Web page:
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Fermat's little theorem states that if p is a prime number, then for any integer a, the number ap − a is an integer multiple of p. In the notation of modular arithmetic, this is expressed as For example, if a = 2 and p = 7, then 27 = 128, and 128 − 2 = 126 = 7 × 18 is an integer multiple of 7. If a is not divisible by p, Fermat's little theorem is equivalent to the statement that ap − 1 − 1 is an integer multiple of p, or in symbols: For example, if a = 2 and p = 7, then 26 = 64, and 64 − 1 = 63 = 7 × 9 is thus a multiple of 7.

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• Fermat's little theorem states that if p is a prime number, then for any integer a, the number ap − a is an integer multiple of p. In the notation of modular arithmetic, this is expressed as For example, if a = 2 and p = 7, then 27 = 128, and 128 − 2 = 126 = 7 × 18 is an integer multiple of 7. If a is not divisible by p, Fermat's little theorem is equivalent to the statement that ap − 1 − 1 is an integer multiple of p, or in symbols: For example, if a = 2 and p = 7, then 26 = 64, and 64 − 1 = 63 = 7 × 9 is thus a multiple of 7. Fermat's little theorem is the basis for the Fermat primality test and is one of the fundamental results of elementary number theory. The theorem is named after Pierre de Fermat, who stated it in 1640. It is called the "little theorem" to distinguish it from Fermat's Last Theorem. (en)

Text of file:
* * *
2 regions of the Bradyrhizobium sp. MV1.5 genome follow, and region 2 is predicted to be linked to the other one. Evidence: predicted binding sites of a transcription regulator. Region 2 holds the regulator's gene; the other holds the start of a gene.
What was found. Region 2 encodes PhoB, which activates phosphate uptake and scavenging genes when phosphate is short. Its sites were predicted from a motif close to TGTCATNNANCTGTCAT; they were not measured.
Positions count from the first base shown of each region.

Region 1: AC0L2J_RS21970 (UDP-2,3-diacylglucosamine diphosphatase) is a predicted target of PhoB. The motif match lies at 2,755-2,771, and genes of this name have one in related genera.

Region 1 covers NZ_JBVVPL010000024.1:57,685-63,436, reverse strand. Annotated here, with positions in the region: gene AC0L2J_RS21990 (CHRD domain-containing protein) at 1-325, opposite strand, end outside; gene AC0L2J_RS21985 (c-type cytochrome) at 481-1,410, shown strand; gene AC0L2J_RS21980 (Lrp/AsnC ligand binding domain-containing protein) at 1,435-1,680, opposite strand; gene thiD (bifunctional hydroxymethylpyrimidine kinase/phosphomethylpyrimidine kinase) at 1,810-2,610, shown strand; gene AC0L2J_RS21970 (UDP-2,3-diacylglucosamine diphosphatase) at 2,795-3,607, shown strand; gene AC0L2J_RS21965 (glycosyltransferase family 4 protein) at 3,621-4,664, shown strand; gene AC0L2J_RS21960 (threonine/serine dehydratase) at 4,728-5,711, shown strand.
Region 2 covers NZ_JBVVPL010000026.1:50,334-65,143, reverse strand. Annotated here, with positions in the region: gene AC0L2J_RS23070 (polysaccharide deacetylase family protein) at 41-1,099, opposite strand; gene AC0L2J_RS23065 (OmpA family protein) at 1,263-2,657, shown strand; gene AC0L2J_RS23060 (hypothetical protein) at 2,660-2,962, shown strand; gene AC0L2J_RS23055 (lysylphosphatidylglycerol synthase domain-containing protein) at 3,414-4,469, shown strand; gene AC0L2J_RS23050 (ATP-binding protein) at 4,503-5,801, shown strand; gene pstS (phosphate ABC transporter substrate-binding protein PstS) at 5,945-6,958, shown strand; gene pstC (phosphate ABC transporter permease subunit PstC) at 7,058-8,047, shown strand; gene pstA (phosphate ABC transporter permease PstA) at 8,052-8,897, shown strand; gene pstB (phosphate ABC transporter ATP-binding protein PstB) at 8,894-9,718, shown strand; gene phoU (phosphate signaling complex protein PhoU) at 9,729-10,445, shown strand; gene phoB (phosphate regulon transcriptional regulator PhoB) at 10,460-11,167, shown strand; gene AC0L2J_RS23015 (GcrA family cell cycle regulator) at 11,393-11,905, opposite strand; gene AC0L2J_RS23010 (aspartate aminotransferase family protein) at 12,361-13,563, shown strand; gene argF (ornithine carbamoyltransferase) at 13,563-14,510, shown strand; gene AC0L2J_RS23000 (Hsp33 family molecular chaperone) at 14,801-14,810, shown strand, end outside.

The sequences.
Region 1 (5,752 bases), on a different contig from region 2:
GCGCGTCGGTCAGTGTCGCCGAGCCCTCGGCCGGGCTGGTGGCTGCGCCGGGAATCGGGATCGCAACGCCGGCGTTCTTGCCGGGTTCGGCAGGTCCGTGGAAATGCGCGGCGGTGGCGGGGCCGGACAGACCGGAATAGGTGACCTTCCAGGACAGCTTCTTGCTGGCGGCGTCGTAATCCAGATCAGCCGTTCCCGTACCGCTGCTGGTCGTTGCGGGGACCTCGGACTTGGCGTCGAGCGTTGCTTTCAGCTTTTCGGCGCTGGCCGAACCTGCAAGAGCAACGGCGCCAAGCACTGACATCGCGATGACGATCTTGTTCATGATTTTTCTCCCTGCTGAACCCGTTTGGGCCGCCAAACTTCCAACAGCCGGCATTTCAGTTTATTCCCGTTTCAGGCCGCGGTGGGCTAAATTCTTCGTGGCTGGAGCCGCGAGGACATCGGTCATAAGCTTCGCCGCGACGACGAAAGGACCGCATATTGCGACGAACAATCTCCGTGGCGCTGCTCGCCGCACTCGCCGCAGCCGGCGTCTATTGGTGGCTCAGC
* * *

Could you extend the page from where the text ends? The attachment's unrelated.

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• p/f038400 (en)
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• Fermat's Little Theorem (en)
• Fermat's Little Theorem Converse (en)
• Fermat's little theorem (en)
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• FermatsLittleTheorem (en)
• FermatsLittleTheoremConverse (en)
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• Fermat's little theorem states that if p is a prime number, then for any integer a, the number ap − a is an integer multiple of p. In the notation of modular arithmetic, this is expressed as For example, if a = 2 and p = 7, then 27 = 128, and 128 − 2 = 126 = 7 × 18 is an integer multiple of 7. If a is not divisible by p, Fermat's little theorem is equivalent to the statement that ap − 1 − 1 is an integer multiple of p, or in symbols: For example, if a = 2 and p = 7, then 26 = 64, and 64 − 1 = 63 = 7 × 9 is thus a multiple of 7. (en)
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• Fermat's little theorem (en)
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